Autumn 2006 Friend to Friend Newsletter, Friends of the Foothills

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Text of Autumn 2006 Friend to Friend Newsletter, Friends of the Foothills

  • 1.friend to friendFROM TRESTLES TO SADDLEBACKPROTECT OUR COMMUNITYSTOP ThE TOLL ROAD SOUThA Project of Sierra Club DECEMBER, 2006transportationfix trafficconcludes toll road wontstudythe Foothill-South Toll Road which would bisect San Onofre StateThis isnt the first time the toll road agency has exaggeratedBeach and the Donna ONeill Land Conservancy will not ease traf- their traffic projections. Inaccurate traffic and revenue predictionsfic on I-5, according to a new study by the Orange County Transpor-for the San Joaquin Hills (73) Toll Road have brought that systemtation Authority (OCTA). to the brink of bankruptcy. And just a few years ago, the proposed The new figures contradict optimistic projections by the toll Foothill-South Toll Road was downsized from 8 lanes to 6 lanes dueroad agency that the Foothill-South Toll Road would eliminate con- to weakness of demand for the project.gestion on I-5 through South Orange County. OCTAs long-range The OCTA has proven that the Foothill-South Toll Road willtransportation plan, which was completed in July, predicts a far not achieve its stated goal of traffic relief on I-5. What it will do ismore congested future for I-5 than the toll agency envisions.ruin Californias 5th most popular state park at San Onofre, threaten Even with a fully functional Foothill South, I-5 will still be the world class surf beach at Trestles, force the abandonment of thebad. The tollway is not as advertised, said Laguna Niguel Mayor San Mateo Campground, and bisect the Donna ONeill Land Con-Cathryn DeYoung, a former OCTA board member who unsuccess- servancy.fully challenged Patricia Bates for county supervisor in the Novem- The TCA should abandon their plans for the Foothill-South Tollber election.Road and concentrate on real transportation solutions like fixing Both agencies should sit down, look at the data and deter- I-5 - that preserve our state park, clean surf and community.mine what they are going to do, DeYoung said.Visit the OCTA website at www.octa.net to view the 2006 Long Range Transportation Plan8th annual hike & holiday party SAVE THE DATE: saturday, dec. 16thhIKE: 10:30 a.m. to 11:30 a.m. PARTY: 11:30 a.m. to 1:00 p.m. See inside for details.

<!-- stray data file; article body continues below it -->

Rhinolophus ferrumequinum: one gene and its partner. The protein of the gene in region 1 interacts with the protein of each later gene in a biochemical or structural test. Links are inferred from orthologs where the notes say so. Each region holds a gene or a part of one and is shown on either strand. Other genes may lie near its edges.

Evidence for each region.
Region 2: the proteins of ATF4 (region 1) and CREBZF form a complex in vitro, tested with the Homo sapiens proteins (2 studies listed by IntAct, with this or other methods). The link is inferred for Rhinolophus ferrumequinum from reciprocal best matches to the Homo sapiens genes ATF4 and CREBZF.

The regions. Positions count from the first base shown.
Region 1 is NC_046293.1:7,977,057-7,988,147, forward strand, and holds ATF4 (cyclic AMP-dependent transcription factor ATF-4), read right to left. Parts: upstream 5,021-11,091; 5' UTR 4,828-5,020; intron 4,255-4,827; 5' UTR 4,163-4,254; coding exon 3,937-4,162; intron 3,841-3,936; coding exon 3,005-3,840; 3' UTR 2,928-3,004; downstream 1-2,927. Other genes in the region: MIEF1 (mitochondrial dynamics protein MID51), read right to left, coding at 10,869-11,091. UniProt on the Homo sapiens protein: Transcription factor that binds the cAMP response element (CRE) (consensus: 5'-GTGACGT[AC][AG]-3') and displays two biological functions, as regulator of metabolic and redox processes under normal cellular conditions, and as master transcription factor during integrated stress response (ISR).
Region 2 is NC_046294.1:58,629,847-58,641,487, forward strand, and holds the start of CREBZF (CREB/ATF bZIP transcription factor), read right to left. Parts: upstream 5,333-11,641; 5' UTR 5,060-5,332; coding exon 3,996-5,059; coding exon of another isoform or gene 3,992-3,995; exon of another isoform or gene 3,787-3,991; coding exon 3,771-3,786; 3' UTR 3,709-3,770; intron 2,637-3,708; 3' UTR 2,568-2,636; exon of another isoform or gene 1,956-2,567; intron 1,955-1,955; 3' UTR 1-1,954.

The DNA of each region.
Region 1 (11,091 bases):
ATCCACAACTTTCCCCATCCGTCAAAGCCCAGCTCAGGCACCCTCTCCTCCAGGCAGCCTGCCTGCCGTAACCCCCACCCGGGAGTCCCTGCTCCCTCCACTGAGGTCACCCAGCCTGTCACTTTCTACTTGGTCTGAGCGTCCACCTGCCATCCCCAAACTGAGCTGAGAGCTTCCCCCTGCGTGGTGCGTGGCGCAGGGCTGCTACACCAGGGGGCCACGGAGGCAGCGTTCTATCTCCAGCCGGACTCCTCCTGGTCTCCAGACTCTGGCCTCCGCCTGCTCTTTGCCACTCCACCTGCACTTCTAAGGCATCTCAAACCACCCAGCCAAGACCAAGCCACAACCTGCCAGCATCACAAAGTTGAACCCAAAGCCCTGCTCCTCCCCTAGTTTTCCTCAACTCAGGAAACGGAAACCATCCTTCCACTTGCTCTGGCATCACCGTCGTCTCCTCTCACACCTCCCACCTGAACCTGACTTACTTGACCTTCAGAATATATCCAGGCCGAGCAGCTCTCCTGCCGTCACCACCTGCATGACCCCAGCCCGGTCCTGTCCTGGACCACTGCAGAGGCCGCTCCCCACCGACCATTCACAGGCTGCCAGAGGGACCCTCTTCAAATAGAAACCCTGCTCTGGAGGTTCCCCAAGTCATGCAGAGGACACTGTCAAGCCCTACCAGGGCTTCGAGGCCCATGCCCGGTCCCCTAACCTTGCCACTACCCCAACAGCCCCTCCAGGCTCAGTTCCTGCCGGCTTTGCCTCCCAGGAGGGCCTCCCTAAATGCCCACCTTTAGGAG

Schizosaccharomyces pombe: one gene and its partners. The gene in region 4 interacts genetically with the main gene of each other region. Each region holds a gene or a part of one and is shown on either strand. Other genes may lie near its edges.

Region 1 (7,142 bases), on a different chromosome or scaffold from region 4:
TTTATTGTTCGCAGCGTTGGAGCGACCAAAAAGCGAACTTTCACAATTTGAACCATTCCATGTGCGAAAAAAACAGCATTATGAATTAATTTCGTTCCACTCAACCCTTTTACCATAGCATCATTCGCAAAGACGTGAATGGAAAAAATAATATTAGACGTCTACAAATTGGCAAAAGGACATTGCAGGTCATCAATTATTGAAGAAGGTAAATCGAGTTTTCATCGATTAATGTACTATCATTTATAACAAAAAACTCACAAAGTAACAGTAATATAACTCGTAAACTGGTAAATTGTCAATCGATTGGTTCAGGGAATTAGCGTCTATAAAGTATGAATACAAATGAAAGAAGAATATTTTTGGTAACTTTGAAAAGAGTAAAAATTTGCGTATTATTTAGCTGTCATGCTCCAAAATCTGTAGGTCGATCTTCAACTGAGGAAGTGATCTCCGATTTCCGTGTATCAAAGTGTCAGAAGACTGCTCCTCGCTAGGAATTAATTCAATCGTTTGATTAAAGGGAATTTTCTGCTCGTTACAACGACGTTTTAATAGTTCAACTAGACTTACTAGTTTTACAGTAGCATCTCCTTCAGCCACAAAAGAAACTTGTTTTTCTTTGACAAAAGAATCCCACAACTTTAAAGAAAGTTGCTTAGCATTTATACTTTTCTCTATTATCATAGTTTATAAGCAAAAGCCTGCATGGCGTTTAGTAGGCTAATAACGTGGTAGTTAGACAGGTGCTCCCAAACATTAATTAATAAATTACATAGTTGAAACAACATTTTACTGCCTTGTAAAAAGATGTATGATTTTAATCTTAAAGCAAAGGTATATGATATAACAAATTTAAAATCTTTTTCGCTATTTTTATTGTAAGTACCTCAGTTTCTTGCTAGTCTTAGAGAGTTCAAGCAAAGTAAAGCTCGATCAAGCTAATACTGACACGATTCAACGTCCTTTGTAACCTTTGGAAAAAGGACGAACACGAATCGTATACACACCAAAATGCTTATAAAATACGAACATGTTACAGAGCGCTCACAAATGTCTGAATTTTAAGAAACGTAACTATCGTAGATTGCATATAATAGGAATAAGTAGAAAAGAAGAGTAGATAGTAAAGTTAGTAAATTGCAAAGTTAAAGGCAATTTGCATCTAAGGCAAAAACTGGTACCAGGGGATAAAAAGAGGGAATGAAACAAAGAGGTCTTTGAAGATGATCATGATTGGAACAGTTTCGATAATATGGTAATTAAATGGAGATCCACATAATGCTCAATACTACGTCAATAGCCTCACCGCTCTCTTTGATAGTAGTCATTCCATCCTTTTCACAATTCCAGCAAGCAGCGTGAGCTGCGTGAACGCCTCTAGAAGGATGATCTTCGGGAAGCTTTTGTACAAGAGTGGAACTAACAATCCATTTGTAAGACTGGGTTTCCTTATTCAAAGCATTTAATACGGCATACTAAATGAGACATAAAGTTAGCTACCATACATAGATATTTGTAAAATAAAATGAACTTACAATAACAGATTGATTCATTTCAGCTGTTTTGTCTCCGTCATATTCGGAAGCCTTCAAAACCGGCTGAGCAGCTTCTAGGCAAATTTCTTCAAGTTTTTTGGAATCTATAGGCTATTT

2. volunteer profile: carey strombotneinspired into actionDerek, Carey andRex Strombotnewith Buddy,in front of theCarolyn WoodView Knoll and a couple of years ago some friends were heading out to Tesoro High School to a hearing on the proposedthe LagunaGreenbelt. 241 toll road. Living in Laguna Beach, I knew all about toll roads, the years of effort to block the 73 toll road from carving through our gorgeous canyon, and how destructive and wasteful that turned out to be. I had also seen a few Save Trestles bumper stickers around town, and was curious to learn more about the fight to save the famous surf break. That day, when I learned that the Foothill-South Toll Road would go directly through a California state park, I immediatelyknew this was fundamentally wrong. In fact, I was horrified! The more I learned about the plan to pave through San Onofre State Beach,bisect the Donna ONeill Land Conservancy, trounce a Native American sacred site, imperil an entire list of endangered species and foulthe world class surf break at Trestles, the angrier I felt. The impassioned speakers at that hearing and passionate residents who showed upin numbers to oppose the toll road inspired me. Although I had never thought of myself as an activist or environmentalist per se, I decidedto join the fight. My friend Janine Robinson, who was with me that day, also was inspired into action. For several years we had been walking ourdogs through local trails amid Lagunas hard-earned open space. On our hikes, we have no choice but to see the concrete mass of toll roadcutting directly through the hills. This constant reminder inspired both of us to inform our friends of the threat to other precious open space.To learn more, we contacted Brittany McKee of Friends of the Foothills, and invited her to my home to talk to a group of friends. we learned that the city of Oceanside was about to pass a resolution opposing the toll road being built through a state park. Janine and I decided we could help motivate our hometown (Laguna Beach) to pass a similar resolution.About 40 people showed up, and once they understood the impact of the toll road, they were all eager to help stop it, too. Shortly afterthat meeting, we learned that the city of Oceanside was about to pass a resolution opposing the toll road being built through a state park. Janineand I decided we could help motivate our hometown to pass a similar resolution. Using the local media and a growing email loop, we spreadthe word about the resolution. The night that our City Council was set to vote on it, nearly a hundred people packed the council chambers tosupport our efforts. Lagunas council members passed the resolution unanimously to the whoops and cheers of the entire room. Janine and I were further inspired to join a group who were going to Sacramento to demonstrate on the Capitol steps against the tollroad, and help bring the issue statewide. Throughout this process, I have learned that getting involved and taking small steps can add up to making a huge difference. This is afight that we cannot afford to ignore. Together, we can Save Trestles and stop this absurd and destructive toll road!Carey StrombotneVolunteer, Friends of the Foothills/Sierra Club 3. the bolsa chica wetlands:foothill-southan inspirational success story BY JERRY COLLAMER a few months back, a 30 year struggle to preserve and restore somethingtoll road wonderful, necessary and important along Southern Californias coastline succeeded.The Bolsa Chica Wetlands in Huntington Beach had been taken hostage 100threatens years ago by oil drilling interests to be continuously abused and exploited - fi-native american nally to face the ultimate Southern California coastal open space battle-to become a luxury housing development.To stop the destruction of this fragile habitat, local residents organized andsacred sites began educating the public about the value of these wetlands and their impor-BY REBECCA ROBLES, Chair, Native tance to the fragile Southern California ecosystem.American Sacred Sites Task ForceFinally, astonishingly, preservation won out over concrete. The Bolsa Chica Wetlands are preserved and its restoration is now ongoing. A new Coast Highway bridges a newly dredged inlet allowing ocean water to clean and revital-the state park at San Onofre State Beach is atreasure for numerous reasons. To local Native ize the wetlands.Americans, San Onofre is known as Panhe-30-years and hundreds of millions of dollars spent - to put back, as God(Pange or Panxe), one of the original villages originally intended it to be 900 acres of wetlands.of early California. The Portola Expedition ofNow drive 30 miles south from Bolsa Chica, to the perfect San Mateo 1769 provides the earliest written descriptions Creek flowing from its pristine 20,000 acre coastal watershed, to a vibrant wetof this historic coastal region. and wild ocean experience called Trestles. Youve entered San Onofre BeachAs the Portola expedition crossed the State Park.coastal portion of present day Southern Cali-The San Mateo Watershed contains the pristine San Mateo Creek and a vastfornia several villages were encountered. undisturbed coastal watershed. The gold standard for all other south-coast water- Near the mouth of San Mateo Canyon, sheds. Whole and vital. Call it naturally perfect and youd be right. Because thats Francisco Crespi, a member of Portolas expid- what it is.ition, was told about two Indian children whoLet it be. Let it be. Let it be. No toll road. Not here. Not ever.were dying at the inland rancheria and he vis-Our coastline cant afford it.ited them to baptize them before they died. Thisis the origin of the name Los Christianitos. Panhe was the largest village accordingto the traditional history of the AcjachemenNation (Juaneno.) The population of thisthriving village became the labor source forMission San Juan Capistrano. Panhe has beencorrelated with archeological site CA-ORA-22at the mouth of San Mateo Creek. This sacred site is part of San MateoArcheological District, and listed on theNational Register of Historic Places and theNative American Heritage CommissionsSacred Lands file. Panhe was part of a signifi-cant network of villages which are now pavedover and inaccessible for cultural activities. Panhe is an active ceremonial site. Itplays a crucial role in Acjachemen historyand is a place where traditional ceremoniesand reburials have occurred. It is irreplace-Friends of the Foothills/Sierra Club volunteers at the San Clemente Fiesta Day spread the able and cannot be mitigated or replaced inword about the destructive Foothill-South Toll Road. We collected over 1,000 signed cards present time. The loss of this sacred site,which we will deliver to the California Coastal Commission asking that they protect Tres- located on public land, would be a grosstles Beach and the San Mateo Campground from Foothill-South Toll Road.tragedy.If you would like to volunteer at our next outreach event, contact Brittanyat 949-361-7534 or email brittany.mckee@sierraclub.org 4. san onofre state beach on governors websiteCongratulations to everyone who has called, emailed and sent letters to Governor Schwarzenegger to let himknow that you oppose the proposal to extend the Foothill-South Toll Road through San Onofre State Beach. As aresult of your efforts, the governors email page now offers, SAN ONOFRE TOLL ROAD as a subject, along withother state issues including Education, Caltrans, and Immigration. This demonstrates that we have the Gover-nors attention and have succeeded in raising the profile of the campaign to statewide significance.Help us keep the pressure on!Send the governor an email telling himto oppose the Foothill-South Toll Road.www.govmail.c